Video and Photo Management management, streaming and storage

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This topic contains 10 replies, has 9 voices, and was last updated by  Steve Ressler 8 years, 4 months ago.

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  • #156857

    Bandar El-Eita

    Are there a few companies providing solutions for video and photo management, streaming and storage?

    Do you have any experience with good solutions that meet Federal Government rules and requirements and help team members working worldwide have access to the same information?

  • #156877

    Steve Ressler

    Hmm…so not public facing like Flickr/etc?

    I know Google apps for government has a video component that should solve that piece. Perhaps Sharepoint as well?

  • #156875

    Faye Newsham

    There are Flickr TOS with various agencies and you can restrict access pretty easily. I wouldn’t reject it out of hand, but it may not be the type of thing you are looking for… what do you feel are your top 3 or 4 requirements? That may help you narrow the choices down.

  • #156873

    Lisa Fleming

    I’m a local govie so not familiar with federal requirements, but we have had a great experience with Express Portfolio for still images and Granicus for video storage and streaming. Both provide the ability to work and store things within a firewall and still make items available outside.

  • #156871

    Robert Gresh

    Photo collections are generally public-facing, and there are a number of agencies that maintain their own on-line photo galleries. Flickr does not seem like a professional solution for a large government agency. At USDA, there have been suggestions, in the wake of security reviews of on-line photo galleries, that facial images appearing in photographs constitute PII, or personally identifiable information. Therefore, signed permissions would be needed for persons appearing in photos, and these signed documents would need to be maintained and associated with the photo files somehow. No one is quite sure how that would be done, but it has huge ramifications. UDSA will be moving towards adoption of National Archives standards for photo collections, but the PII issue is one i do not believe even NARA has addressed.

  • #156869

    Gary White

    Local gov also, and I would echo Lisa’s staement about Granicus. We’ve used it for 4+ years and very satisfied. They recently added mobile formats which include podcasts.

  • #156867

    Bandar El-Eita

    Thanks for the feedback Lisa and Gary, I’ll take a look!

  • #156865

    Bandar El-Eita

    Interesting dilemma! I don’t think Flickr is going to be a robust enough solution, and the PII issue is an interesting wrinkle. Thanks for your feedback!

  • #156863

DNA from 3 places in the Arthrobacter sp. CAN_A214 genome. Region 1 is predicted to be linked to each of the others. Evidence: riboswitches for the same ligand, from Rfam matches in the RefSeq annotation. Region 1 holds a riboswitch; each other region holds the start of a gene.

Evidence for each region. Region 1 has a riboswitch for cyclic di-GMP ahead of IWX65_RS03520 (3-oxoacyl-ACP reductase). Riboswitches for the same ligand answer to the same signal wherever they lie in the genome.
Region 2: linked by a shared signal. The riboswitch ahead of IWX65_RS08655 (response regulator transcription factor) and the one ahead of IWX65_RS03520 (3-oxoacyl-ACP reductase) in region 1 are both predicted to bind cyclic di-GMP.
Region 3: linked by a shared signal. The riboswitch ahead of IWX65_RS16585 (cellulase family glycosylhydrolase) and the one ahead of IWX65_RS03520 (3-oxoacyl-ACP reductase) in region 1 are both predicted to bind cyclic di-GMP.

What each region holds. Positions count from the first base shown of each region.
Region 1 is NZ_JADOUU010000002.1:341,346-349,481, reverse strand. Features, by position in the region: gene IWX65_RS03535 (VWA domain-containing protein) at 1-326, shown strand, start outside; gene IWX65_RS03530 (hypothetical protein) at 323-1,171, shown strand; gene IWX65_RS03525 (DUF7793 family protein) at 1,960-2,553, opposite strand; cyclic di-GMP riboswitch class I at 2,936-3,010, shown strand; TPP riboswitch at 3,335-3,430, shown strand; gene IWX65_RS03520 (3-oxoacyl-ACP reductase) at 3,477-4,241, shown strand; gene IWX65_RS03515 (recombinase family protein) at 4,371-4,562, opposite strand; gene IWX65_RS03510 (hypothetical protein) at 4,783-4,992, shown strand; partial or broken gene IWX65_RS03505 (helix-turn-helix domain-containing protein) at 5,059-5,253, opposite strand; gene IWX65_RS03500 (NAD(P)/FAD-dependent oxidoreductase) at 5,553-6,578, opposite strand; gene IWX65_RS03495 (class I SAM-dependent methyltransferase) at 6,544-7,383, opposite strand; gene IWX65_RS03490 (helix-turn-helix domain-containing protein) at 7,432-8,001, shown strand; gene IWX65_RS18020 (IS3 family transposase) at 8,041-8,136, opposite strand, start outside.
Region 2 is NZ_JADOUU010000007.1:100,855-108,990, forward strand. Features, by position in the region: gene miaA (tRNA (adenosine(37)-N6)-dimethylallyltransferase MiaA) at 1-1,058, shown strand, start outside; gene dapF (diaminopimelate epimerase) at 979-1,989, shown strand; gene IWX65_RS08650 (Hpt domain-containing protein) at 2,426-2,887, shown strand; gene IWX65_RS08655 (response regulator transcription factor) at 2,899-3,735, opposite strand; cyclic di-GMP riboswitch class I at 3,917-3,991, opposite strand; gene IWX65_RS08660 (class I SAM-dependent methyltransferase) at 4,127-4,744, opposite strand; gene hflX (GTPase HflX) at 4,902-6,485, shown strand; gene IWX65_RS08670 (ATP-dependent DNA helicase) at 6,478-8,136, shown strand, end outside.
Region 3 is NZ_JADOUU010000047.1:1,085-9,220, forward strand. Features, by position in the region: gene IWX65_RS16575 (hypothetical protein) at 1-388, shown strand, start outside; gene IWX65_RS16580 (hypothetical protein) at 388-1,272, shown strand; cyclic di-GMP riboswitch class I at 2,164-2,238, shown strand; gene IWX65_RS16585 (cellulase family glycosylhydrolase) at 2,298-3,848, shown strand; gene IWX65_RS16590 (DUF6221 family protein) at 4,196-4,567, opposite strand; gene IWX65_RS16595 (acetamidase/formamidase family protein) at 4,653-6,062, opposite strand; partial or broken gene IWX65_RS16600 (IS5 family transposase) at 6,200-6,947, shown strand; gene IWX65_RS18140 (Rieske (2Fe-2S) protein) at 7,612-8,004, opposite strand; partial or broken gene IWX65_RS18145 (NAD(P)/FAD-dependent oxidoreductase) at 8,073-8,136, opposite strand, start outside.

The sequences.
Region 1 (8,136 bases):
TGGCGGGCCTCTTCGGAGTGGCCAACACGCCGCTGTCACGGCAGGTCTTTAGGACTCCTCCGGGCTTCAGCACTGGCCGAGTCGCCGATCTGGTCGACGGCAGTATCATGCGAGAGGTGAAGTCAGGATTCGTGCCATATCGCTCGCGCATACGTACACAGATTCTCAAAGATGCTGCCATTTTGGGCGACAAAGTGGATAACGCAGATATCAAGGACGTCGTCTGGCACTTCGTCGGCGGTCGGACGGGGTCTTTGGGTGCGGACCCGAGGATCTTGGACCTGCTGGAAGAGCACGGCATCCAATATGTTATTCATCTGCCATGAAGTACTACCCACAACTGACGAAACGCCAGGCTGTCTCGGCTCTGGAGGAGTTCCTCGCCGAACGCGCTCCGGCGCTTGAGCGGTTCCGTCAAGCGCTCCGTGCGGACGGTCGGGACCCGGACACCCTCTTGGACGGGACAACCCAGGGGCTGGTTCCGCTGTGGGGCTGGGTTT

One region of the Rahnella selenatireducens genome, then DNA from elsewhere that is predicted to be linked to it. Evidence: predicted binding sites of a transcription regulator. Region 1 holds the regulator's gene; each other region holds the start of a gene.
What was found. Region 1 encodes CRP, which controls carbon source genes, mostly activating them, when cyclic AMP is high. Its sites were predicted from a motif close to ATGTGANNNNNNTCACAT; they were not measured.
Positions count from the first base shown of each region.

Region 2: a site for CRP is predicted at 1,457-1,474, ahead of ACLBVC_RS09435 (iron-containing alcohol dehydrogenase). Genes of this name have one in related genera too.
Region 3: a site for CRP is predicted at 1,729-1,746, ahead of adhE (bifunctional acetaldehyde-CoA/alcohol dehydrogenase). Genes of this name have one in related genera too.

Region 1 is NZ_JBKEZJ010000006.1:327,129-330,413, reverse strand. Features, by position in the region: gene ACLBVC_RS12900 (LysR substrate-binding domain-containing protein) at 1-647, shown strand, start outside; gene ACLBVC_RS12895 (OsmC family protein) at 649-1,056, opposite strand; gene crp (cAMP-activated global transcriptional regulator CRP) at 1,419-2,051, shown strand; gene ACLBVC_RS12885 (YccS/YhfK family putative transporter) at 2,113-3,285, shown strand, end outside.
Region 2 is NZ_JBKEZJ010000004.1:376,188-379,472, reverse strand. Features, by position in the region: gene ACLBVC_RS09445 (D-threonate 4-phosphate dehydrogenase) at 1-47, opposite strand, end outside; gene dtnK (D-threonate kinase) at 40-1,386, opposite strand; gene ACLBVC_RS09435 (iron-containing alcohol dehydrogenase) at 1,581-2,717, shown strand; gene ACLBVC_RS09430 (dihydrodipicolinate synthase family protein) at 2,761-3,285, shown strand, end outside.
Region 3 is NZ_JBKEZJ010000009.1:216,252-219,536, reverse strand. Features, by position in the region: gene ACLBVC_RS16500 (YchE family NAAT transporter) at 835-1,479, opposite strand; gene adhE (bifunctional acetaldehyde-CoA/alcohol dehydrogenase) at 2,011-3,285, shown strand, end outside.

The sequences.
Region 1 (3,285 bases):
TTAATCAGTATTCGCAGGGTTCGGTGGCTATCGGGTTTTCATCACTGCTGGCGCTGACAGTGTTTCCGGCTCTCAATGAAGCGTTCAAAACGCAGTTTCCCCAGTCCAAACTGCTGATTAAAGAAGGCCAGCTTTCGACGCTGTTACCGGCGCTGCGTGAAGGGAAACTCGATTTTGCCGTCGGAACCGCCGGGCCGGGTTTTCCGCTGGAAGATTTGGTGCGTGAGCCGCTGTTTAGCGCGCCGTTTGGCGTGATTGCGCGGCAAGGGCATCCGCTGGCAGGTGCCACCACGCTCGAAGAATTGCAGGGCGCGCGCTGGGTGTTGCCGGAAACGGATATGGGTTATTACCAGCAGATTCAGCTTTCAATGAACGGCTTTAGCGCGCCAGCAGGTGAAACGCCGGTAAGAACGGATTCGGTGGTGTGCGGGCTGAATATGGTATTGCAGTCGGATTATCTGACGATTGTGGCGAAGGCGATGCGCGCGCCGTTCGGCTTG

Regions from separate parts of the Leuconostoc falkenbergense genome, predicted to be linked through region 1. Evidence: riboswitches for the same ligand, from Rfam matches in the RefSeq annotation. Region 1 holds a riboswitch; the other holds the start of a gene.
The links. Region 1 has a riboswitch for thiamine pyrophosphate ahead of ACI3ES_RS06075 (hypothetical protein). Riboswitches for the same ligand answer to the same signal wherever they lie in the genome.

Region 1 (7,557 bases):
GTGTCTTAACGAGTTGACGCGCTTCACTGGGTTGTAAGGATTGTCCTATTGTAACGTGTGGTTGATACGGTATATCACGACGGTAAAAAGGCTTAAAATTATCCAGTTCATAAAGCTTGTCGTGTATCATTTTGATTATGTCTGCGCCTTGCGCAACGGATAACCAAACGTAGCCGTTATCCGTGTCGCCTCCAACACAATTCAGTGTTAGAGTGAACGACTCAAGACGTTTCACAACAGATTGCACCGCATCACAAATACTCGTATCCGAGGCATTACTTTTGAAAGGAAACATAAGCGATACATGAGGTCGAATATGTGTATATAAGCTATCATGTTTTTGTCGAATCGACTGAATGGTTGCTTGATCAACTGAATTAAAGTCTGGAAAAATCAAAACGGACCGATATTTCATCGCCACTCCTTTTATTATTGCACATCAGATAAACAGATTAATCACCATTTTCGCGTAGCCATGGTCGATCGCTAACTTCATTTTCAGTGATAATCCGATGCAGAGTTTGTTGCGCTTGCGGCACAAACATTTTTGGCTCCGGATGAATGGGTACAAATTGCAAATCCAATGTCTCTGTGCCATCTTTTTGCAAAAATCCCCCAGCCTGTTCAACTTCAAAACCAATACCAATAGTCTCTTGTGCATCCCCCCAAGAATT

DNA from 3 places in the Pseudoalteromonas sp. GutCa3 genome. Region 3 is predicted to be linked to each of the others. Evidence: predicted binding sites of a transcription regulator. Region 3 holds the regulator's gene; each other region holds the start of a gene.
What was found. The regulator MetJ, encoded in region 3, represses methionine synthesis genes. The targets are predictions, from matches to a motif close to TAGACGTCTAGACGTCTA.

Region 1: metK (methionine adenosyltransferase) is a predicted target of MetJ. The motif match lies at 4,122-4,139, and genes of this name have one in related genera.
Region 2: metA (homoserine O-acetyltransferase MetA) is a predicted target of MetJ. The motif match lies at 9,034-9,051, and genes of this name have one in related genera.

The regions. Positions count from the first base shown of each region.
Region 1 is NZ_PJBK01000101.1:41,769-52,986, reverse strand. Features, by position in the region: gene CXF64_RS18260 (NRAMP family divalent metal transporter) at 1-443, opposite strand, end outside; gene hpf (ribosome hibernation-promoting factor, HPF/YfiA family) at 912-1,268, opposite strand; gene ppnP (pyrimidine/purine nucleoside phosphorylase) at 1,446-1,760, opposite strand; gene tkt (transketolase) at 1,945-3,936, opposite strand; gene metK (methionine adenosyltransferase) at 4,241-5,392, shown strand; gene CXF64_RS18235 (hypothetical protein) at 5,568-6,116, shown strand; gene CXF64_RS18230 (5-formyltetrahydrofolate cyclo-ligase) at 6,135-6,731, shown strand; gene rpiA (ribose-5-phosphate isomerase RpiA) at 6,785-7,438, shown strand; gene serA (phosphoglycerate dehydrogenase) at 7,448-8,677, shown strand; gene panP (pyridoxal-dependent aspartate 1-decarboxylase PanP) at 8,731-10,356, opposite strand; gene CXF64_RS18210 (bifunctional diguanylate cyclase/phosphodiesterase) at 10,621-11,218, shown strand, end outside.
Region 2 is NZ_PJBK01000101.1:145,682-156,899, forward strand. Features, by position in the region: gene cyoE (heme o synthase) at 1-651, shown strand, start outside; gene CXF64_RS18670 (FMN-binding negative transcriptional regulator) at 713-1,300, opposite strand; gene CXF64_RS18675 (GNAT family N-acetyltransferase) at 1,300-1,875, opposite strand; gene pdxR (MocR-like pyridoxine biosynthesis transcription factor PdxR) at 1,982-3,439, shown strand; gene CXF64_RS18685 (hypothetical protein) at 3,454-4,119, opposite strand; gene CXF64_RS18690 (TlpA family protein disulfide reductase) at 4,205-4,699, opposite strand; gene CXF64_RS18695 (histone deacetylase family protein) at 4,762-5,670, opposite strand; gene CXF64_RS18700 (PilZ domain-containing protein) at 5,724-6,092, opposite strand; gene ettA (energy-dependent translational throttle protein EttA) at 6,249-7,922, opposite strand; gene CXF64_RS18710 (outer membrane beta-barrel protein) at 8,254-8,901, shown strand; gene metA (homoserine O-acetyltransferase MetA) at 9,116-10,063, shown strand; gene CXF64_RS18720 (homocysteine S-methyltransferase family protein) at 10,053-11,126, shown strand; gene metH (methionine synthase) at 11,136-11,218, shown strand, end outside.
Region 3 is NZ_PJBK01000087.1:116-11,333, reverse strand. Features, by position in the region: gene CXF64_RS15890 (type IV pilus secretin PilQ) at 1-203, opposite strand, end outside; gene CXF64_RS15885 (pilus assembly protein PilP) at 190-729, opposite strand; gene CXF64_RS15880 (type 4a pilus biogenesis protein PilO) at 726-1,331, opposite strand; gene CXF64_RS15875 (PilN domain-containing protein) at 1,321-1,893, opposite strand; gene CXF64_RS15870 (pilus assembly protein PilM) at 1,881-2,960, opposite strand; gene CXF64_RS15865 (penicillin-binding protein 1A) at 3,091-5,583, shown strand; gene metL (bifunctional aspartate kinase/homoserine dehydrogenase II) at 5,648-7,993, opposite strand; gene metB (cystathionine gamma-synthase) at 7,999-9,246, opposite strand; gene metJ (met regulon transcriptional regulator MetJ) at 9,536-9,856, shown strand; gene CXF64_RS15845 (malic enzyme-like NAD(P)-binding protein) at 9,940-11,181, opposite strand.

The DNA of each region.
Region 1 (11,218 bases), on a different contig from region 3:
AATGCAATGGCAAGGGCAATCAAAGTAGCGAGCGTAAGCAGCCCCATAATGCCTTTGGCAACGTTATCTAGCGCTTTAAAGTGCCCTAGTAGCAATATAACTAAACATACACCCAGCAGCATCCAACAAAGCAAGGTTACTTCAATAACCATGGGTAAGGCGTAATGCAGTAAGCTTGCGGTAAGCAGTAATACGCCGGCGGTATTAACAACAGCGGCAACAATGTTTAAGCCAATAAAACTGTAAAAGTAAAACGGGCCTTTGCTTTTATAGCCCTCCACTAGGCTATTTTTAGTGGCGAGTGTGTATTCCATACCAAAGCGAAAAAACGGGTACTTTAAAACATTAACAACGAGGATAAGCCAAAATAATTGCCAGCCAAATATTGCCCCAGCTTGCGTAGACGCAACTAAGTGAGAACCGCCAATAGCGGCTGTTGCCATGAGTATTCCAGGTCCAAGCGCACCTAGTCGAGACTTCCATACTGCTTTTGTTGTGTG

Jeremy Swan

    Flickr does not seem like a professional solution for a large government agency

    I know what you mean, but I also think you’re overgeneralizing. Even within agencies, not everyone wants or needs to become part of a larger set of digital assets. They want to upload images en masse (not one at a time), and then share with controlled groups of people, which is how the number of images on facebook has come to dwarf the number of images in the national archives.

    A professional DAM costs thousands, or at least tens of thousands of dollars, with contractors working to support it (there are labor costs for even the free DAMS). Why not use a tool that costs $25/year for tagging and controlled sharing of unlimited photos and videos? What is missing in Flickr, that a professional Digital Asset Management System has?

    Don’t get me wrong, I’d love to see a giant government DAM System to serve photos and videos directly, but I don’t see that happening at the agency level anytime soon.

  • #156861

    Joe Flood

    Agree. There’s a huge difference between $25 and $25,000. Plus, Flickr is up and running now. You can use it immediately versus putting out a RFP, reviewing proposals, etc… Another advantage: the users are probably familiar with Flickr, which will make it easier for them.

  • #156859

    Andy Willis

    I saw that you also asked about “streaming” in your original question. I think you might be talking about a VMS (Video Management System). A VMS is used to manage CCTV (most modern systems have IP Cameras using H.264 compression) within a closed, site-based system. What that means is that the cameras that are located at a building or on a campus all come back to a server via a traditional network and are managed and stored. Most VMS’s allows access via computers on that network and form outside with the proper access.

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